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Frigid air leaves pipes frozen, lingering problems

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Sub-zero temperatures lead to ice-coated water lines, meters

By Marty Finley

The arctic blast blanketing large pockets of the U.S. in snow and sub-zero temperatures has brought new headaches for Hardin County residents beyond how many layers of clothing are needed to stay warm.

A rash of calls came into water departments and districts this week as burst pipes, frozen plumbing and ice-coated water meters became a primary concern for residents.

Jim Bruce, general manager for Hardin County Water District No. 1, said his district fielded more than 60 calls from residents who were without water once the temperatures dipped dramatically, mostly caused by frozen pipes. Staff members were assigned specifically to those calls, he said.

The district, which manages the water systems in Radcliff and Fort Knox, experienced at least six water main breaks on post Tuesday. None were reported in Radcliff by midday, Bruce said.

“That’s really what our biggest problems are right now,” he said.

Bruce said residents should let a trickle of water run through their faucets while temperatures are dangerously low, which will cause a slight uptick in water bills but reduce the likelihood of freezing.

Mobile homes, he said, need proper insulation and skirting at the bottom of the structures, where colder air can intrude and wreak havoc on plumbing.

James Jeffries, general manager of Hardin County Water District No. 2, said his office received around 14 calls from residents in a 24-hour period, three of which were for frozen meters while the rest were for frozen pipes.

“The calls are heavy,” he said.

Jeffries said meters have boxes around them to insulate from freezing temperatures, but if the lid has a leak or has been removed or the box has been damaged, the meter will freeze.

Older homes particularly are susceptible to frozen pipes because water lines often are installed along exterior walls and sinks are placed near windows. Like Bruce, Jeffries suggested keeping small streams of water running and opening cabinet doors under sinks to allow for warmer air. Crawlspaces also can be a culprit if they are exposed to sub-zero temperatures, he said.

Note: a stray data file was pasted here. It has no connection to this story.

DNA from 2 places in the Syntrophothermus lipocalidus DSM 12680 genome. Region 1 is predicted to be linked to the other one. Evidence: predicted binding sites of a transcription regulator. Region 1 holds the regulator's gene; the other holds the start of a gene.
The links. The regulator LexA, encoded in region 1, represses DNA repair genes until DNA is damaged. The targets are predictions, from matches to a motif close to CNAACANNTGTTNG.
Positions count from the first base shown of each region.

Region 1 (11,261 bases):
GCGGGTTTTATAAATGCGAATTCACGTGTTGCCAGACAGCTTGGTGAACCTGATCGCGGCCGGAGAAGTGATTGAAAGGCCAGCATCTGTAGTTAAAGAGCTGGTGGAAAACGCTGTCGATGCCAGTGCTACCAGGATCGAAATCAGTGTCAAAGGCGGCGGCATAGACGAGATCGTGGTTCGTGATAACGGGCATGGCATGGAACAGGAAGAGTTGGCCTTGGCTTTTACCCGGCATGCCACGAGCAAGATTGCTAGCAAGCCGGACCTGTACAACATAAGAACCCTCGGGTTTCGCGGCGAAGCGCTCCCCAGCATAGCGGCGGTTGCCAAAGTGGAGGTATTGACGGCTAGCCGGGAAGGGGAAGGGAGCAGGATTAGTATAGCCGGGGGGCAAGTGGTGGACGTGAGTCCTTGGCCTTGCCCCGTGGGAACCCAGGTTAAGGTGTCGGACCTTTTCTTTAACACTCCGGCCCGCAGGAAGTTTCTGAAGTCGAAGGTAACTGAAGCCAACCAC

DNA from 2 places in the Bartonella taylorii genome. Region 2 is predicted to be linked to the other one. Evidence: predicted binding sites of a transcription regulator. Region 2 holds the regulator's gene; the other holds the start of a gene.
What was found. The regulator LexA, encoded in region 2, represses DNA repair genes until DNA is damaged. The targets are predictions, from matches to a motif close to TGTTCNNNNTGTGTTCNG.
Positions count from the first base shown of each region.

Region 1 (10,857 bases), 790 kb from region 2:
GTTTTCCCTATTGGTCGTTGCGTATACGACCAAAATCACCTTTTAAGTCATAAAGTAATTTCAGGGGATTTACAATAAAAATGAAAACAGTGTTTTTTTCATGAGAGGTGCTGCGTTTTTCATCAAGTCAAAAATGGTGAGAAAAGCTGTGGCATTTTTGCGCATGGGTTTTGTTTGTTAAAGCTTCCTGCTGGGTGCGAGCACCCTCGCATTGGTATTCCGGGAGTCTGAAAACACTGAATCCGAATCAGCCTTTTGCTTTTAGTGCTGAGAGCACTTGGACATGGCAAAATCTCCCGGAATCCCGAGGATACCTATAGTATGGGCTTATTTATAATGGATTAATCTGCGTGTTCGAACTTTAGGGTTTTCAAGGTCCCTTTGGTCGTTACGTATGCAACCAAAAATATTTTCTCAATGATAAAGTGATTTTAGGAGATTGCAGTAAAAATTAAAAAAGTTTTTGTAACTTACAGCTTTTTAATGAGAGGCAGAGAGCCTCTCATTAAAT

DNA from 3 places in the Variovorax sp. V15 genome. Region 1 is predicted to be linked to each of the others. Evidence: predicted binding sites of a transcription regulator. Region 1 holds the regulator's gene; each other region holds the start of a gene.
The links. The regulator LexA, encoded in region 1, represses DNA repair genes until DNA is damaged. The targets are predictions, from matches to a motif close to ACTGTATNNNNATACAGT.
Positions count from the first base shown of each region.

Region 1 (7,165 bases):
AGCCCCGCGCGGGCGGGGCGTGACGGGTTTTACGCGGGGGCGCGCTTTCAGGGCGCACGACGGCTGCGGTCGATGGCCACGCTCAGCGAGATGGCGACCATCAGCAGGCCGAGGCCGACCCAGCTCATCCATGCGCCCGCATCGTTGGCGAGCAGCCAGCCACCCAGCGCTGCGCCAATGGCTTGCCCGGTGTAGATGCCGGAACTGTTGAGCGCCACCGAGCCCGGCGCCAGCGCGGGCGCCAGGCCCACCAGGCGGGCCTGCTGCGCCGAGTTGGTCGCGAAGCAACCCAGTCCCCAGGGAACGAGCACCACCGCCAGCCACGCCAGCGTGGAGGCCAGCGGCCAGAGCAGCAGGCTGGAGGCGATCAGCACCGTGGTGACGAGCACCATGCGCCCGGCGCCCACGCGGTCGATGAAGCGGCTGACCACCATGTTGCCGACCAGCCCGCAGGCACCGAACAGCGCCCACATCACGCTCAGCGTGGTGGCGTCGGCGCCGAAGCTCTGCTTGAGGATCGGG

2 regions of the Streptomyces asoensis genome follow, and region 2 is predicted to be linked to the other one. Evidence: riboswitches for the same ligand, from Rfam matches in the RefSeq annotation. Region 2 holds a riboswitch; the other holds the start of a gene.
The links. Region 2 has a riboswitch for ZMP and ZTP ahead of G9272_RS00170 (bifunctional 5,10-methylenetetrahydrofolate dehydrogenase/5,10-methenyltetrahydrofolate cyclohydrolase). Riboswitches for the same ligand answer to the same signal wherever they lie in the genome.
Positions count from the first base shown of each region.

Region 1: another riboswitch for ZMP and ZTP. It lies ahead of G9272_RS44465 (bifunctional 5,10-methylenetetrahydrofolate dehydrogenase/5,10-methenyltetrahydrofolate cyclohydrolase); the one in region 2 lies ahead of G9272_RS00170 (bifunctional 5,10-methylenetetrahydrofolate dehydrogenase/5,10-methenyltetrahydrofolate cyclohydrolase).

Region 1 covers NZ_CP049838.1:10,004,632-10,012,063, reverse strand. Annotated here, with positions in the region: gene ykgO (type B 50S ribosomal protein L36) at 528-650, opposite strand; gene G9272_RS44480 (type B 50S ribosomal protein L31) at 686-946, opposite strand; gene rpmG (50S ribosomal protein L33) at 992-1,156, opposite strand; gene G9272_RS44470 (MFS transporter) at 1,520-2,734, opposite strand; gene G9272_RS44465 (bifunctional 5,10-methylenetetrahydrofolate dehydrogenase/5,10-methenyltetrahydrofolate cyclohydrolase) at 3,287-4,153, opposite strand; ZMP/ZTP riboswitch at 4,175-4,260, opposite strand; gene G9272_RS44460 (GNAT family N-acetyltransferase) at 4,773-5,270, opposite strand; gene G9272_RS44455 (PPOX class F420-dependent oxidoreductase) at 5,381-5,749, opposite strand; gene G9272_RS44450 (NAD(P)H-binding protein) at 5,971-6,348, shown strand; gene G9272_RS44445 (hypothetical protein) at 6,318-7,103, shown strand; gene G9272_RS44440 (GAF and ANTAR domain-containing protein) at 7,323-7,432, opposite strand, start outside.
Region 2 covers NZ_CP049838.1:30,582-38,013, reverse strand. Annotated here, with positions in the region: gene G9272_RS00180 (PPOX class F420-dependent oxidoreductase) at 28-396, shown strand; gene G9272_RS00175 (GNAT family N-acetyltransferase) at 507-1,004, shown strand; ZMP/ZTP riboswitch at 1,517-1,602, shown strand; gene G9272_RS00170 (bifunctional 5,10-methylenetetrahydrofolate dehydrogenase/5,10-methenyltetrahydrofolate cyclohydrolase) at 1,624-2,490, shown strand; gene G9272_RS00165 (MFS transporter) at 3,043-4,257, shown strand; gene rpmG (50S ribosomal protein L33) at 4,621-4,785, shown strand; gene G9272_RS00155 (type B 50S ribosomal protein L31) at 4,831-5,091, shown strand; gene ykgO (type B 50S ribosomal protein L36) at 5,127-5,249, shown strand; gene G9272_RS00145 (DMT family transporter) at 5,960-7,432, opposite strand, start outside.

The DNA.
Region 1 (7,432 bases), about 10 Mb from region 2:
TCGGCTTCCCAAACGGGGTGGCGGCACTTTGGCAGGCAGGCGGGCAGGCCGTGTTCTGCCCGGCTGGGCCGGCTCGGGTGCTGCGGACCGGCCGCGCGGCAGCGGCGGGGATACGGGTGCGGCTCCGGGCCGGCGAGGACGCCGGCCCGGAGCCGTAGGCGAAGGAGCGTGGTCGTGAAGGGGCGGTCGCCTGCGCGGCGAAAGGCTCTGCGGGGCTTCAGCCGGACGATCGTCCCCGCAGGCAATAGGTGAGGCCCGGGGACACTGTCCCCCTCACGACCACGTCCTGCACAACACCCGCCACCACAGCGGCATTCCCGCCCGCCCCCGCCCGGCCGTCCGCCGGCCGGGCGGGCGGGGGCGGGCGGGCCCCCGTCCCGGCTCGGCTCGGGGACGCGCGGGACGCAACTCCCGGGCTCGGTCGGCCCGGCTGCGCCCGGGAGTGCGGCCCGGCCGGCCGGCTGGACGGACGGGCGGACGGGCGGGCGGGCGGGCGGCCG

Ultimately, Jeffries suggested residents inspect every room for possible dangers on a case-by-case basis. A bathroom in the middle of a home, for instance, is safer from freezing temperatures because the water lines are less likely to be exposed to the cold, he said.

Though temperatures are expected to stabilize later this week, Jeffries said he is braced for a brutally cold winter based on what he already has seen.

“This is a winter I think we have to be aware of this (problem) from start to finish,”

he said.

Officials in Elizabethtown and Vine Grove reported fewer problems. Don Hill, public works supervisor for Elizabethtown, said his department had received around a dozen calls since the temperatures dipped, but those numbers are not alarming or unusual this time of year as the weather turns colder.

Vine Grove Mayor Blake Proffitt said the city conducted pre-emptive maintenance on its system in advance of winter, installing insulation in spots where they had experienced trouble before. He considered this the main reason why the calls from residents had been held to

around 10.

“We’ve been very, very fortunate,” Proffitt said.

In the private sector, though, Knight’s Mechanical had a service backlog of 3 to 4 days. Debbie Swift, a service dispatcher with the company, said if the colder air does not break soon, the backlog will extend up to a week.

Swift said phones were “ringing off the wall” as residents were facing frozen plumbing, lack of hot water or failing heating units.

“It’s crazy,” Swift said of the rash of calls. “I’ve been here for 26 years and we’ve never been this busy on both sides before.”

Because the company is so backed up, she was hoping the temperatures would increase enough to unthaw frozen lines. The problem, she said, is those thawed lines will be in danger of bursting.

“That will lead to more calls,” she said.

Marty Finley can be reached at 270-505-1762 or mfinley@thenewsenterprise.com.